You may find hardwood plywood can be confusing to buy because there are many types available. Deciding the core components you need for your project is what causes the most confusion among most consumers. This guide will explain the different types of hardwood plywood and what type of application they are most commonly used for.
5 Most Popular Types of Hardwood Plywood and Their Differences Explained
MDF (Medium Density Fiber Core)
MDF has a core made of wood dust mixed with a binding agent then heat pressed. The end result is a sturdy, resilient, and workable material. The upsides of MDF is it never splinters, maintains a smooth surface, resists warping, and holds screws in place well. The downside of MDF is that a sheet of it weighs 70 to 100 pounds.
PBC (Particleboard Core)
PBC is similar to MDF as it is made the same way by binding wood pieces with glue instead of wood dust as does MDF. It also is heat pressed for a smooth, solid material. Its uses are almost exactly the same as MDF such as uses for cabinet making and carpentry work. The only difference between the two is the components the two are made of makes the PBC more lightweight. This makes PBC more favorable among most contractors.
HDP (High Density Plywood)
HDP has many positive attributes but the main reason it is chosen over the others is its strength due to its many layers. It contains up to nine layers of directional hardwood veneer. HDP is used for building high quality, sound cabinetry that may contain very heavy contents.
VC (Veneer Core)
VC consists of three layers of veneer with staggered grain at right angles for a structure that otherwise would break easily if grain were running with each other. To provide more strength, these layers are glued together. VC is used to build cabinets, furniture, as well as countertops and tabletops.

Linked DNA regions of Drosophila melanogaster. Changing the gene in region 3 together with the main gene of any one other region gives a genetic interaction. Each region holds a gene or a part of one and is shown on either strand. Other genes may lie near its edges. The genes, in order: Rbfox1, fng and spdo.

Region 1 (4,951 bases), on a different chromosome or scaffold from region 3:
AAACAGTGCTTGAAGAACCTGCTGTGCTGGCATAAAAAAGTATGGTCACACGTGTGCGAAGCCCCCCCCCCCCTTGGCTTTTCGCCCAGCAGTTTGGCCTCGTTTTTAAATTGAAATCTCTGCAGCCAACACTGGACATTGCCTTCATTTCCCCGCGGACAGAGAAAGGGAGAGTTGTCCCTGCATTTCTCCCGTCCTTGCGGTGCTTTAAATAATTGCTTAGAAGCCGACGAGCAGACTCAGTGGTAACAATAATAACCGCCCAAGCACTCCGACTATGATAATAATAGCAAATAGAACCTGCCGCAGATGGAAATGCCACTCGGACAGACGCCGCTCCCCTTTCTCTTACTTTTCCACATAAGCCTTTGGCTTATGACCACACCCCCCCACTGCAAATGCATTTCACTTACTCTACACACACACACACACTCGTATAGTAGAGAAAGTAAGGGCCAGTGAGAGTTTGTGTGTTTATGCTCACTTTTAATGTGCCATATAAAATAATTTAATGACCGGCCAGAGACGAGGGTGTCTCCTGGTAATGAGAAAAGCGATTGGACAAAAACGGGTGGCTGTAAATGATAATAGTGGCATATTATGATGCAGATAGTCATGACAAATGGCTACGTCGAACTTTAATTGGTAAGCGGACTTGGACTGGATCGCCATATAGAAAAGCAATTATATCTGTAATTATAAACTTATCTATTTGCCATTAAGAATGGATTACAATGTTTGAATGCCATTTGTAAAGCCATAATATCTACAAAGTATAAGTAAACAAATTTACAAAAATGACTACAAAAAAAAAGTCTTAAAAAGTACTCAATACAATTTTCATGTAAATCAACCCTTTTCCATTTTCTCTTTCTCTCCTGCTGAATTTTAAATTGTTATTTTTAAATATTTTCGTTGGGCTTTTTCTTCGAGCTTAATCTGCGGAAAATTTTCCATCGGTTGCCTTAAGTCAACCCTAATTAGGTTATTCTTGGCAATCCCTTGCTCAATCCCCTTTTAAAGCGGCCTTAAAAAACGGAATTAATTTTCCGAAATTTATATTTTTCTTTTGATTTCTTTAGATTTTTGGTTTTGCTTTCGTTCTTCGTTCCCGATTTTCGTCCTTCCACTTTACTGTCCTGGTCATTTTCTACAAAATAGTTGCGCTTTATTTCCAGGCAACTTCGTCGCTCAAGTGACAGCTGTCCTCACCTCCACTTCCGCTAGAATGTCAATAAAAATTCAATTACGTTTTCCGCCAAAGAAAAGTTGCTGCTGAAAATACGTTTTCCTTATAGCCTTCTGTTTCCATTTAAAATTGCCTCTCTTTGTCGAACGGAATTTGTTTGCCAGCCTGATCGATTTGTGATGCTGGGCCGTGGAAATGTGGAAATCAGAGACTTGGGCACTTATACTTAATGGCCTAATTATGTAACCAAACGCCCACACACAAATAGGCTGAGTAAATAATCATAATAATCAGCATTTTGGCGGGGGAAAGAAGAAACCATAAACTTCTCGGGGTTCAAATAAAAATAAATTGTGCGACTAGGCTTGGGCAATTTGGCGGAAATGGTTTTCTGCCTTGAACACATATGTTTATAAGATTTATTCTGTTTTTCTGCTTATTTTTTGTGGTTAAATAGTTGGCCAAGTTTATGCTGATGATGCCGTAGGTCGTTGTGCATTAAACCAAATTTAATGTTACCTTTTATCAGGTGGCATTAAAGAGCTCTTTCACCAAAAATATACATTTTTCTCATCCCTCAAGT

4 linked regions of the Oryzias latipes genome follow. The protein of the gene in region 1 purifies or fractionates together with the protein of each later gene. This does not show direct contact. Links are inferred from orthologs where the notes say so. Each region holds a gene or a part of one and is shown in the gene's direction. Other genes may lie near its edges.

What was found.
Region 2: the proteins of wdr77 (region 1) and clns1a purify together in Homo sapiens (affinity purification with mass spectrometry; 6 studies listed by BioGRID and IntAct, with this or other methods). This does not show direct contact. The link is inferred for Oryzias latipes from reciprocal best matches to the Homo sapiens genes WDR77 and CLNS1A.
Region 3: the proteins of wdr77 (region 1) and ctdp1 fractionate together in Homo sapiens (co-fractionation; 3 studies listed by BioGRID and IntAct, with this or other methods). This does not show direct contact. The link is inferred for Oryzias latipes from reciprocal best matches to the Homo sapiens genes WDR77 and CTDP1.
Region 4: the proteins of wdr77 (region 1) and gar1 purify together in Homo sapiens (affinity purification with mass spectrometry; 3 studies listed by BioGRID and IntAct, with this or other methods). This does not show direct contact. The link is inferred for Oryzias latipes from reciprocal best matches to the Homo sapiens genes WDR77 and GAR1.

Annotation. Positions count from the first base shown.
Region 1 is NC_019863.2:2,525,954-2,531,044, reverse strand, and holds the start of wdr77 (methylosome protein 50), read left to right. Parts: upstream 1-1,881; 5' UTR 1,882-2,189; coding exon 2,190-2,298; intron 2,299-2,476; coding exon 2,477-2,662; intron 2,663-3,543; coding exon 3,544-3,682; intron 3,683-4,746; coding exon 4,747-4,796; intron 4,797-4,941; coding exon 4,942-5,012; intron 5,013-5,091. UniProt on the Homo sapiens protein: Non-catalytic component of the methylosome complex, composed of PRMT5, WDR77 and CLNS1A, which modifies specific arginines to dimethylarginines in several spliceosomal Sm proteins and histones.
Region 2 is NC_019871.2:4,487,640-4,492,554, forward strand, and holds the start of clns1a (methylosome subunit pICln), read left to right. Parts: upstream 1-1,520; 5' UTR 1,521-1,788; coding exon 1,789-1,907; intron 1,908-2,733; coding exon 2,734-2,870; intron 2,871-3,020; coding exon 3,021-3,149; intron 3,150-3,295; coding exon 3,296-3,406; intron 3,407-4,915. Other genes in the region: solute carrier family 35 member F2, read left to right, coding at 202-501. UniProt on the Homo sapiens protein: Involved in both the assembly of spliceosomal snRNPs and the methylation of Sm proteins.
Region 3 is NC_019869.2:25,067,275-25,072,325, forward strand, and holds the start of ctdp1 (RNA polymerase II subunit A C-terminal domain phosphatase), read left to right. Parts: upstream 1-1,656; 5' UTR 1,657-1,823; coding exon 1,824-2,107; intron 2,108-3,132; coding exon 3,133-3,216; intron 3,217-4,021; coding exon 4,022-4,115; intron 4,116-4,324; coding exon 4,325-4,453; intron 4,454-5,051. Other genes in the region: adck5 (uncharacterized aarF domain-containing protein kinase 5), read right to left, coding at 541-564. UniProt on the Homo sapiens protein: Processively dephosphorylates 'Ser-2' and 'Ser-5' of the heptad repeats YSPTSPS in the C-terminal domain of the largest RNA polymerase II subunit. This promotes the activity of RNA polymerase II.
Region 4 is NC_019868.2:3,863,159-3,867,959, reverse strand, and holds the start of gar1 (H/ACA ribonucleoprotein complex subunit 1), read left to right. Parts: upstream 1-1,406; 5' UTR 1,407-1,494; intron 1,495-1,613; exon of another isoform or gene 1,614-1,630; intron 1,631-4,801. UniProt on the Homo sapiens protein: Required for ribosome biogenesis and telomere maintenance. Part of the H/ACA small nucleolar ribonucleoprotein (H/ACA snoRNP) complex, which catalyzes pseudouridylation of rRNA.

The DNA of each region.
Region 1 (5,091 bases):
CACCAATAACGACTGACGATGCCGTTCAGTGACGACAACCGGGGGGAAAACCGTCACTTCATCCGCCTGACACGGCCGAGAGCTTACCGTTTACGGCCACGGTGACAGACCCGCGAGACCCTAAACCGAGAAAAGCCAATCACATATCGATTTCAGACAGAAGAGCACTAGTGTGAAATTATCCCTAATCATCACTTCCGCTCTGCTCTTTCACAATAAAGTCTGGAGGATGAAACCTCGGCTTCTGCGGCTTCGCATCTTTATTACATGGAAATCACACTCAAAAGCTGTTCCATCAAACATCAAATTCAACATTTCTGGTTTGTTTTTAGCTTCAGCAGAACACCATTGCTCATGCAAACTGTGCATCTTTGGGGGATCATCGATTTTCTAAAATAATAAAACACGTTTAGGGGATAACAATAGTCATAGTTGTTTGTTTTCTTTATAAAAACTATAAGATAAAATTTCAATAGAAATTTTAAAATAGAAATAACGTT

Calibrated Core/Platform is used when precision is a must. Its inner ply will only vary .005 inch, which dictates its measured perfection at any location across the board. The calibrated core plywood is used on upscale cabinetry and furniture that cannot tolerate differences in thickness.
Grading of Hardwood Plywood
There are two different grades of plywood, Type I and Type II. Type I is treated with a waterproof coating for use outdoors where moisture is abundant. Water and snow skis are made from Type I grade. Type II plywood is used primarily for interior jobs such as for cabinets and carpentry. It is treated lightly with a waterproof coating, but is not recommended for outdoor use.
There are many different types and grades of hardwood plywood available. Choosing the grade as explained in the previous paragraph for indoor or outdoor use is recommended. Once you know the grade, follow the guidelines listed above for the type of plywood with the best characteristics to meet the needs of your project.